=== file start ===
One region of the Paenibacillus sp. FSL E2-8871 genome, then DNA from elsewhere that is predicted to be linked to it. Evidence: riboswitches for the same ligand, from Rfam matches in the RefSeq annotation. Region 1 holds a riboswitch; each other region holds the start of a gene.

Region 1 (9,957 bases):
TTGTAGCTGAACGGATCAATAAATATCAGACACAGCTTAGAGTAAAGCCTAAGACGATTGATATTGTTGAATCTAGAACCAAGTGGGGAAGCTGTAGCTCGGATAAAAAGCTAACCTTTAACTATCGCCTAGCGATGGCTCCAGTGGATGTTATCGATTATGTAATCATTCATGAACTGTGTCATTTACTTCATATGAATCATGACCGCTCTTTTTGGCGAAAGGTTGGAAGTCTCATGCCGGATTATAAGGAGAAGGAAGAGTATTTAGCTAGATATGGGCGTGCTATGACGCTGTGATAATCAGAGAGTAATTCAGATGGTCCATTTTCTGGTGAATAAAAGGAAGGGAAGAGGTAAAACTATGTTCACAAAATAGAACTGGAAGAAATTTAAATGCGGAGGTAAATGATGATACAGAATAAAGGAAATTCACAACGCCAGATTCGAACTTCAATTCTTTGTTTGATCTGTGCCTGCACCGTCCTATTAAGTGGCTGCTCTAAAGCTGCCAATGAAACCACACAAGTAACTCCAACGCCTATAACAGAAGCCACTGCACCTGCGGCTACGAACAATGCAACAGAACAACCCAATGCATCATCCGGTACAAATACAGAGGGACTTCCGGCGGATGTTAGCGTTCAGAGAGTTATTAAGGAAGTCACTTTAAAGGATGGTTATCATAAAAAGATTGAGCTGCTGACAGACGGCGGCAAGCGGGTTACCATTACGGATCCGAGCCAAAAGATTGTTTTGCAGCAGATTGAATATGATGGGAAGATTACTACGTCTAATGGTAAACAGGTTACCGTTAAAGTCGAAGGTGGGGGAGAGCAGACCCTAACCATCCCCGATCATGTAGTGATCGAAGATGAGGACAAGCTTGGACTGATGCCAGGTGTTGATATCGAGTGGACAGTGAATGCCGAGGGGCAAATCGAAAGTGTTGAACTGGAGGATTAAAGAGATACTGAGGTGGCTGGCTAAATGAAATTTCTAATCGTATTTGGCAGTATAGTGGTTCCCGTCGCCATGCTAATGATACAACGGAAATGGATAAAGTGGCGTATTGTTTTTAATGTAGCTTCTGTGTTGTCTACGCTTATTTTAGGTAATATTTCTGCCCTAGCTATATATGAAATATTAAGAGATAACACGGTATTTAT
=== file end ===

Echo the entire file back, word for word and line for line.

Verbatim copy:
One region of the Paenibacillus sp. FSL E2-8871 genome, then DNA from elsewhere that is predicted to be linked to it. Evidence: riboswitches for the same ligand, from Rfam matches in the RefSeq annotation. Region 1 holds a riboswitch; each other region holds the start of a gene.

Region 1 (9,957 bases):
TTGTAGCTGAACGGATCAATAAATATCAGACACAGCTTAGAGTAAAGCCTAAGACGATTGATATTGTTGAATCTAGAACCAAGTGGGGAAGCTGTAGCTCGGATAAAAAGCTAACCTTTAACTATCGCCTAGCGATGGCTCCAGTGGATGTTATCGATTATGTAATCATTCATGAACTGTGTCATTTACTTCATATGAATCATGACCGCTCTTTTTGGCGAAAGGTTGGAAGTCTCATGCCGGATTATAAGGAGAAGGAAGAGTATTTAGCTAGATATGGGCGTGCTATGACGCTGTGATAATCAGAGAGTAATTCAGATGGTCCATTTTCTGGTGAATAAAAGGAAGGGAAGAGGTAAAACTATGTTCACAAAATAGAACTGGAAGAAATTTAAATGCGGAGGTAAATGATGATACAGAATAAAGGAAATTCACAACGCCAGATTCGAACTTCAATTCTTTGTTTGATCTGTGCCTGCACCGTCCTATTAAGTGGCTGCTCTAAAGCTGCCAATGAAACCACACAAGTAACTCCAACGCCTATAACAGAAGCCACTGCACCTGCGGCTACGAACAATGCAACAGAACAACCCAATGCATCATCCGGTACAAATACAGAGGGACTTCCGGCGGATGTTAGCGTTCAGAGAGTTATTAAGGAAGTCACTTTAAAGGATGGTTATCATAAAAAGATTGAGCTGCTGACAGACGGCGGCAAGCGGGTTACCATTACGGATCCGAGCCAAAAGATTGTTTTGCAGCAGATTGAATATGATGGGAAGATTACTACGTCTAATGGTAAACAGGTTACCGTTAAAGTCGAAGGTGGGGGAGAGCAGACCCTAACCATCCCCGATCATGTAGTGATCGAAGATGAGGACAAGCTTGGACTGATGCCAGGTGTTGATATCGAGTGGACAGTGAATGCCGAGGGGCAAATCGAAAGTGTTGAACTGGAGGATTAAAGAGATACTGAGGTGGCTGGCTAAATGAAATTTCTAATCGTATTTGGCAGTATAGTGGTTCCCGTCGCCATGCTAATGATACAACGGAAATGGATAAAGTGGCGTATTGTTTTTAATGTAGCTTCTGTGTTGTCTACGCTTATTTTAGGTAATATTTCTGCCCTAGCTATATATGAAATATTAAGAGATAACACGGTATTTAT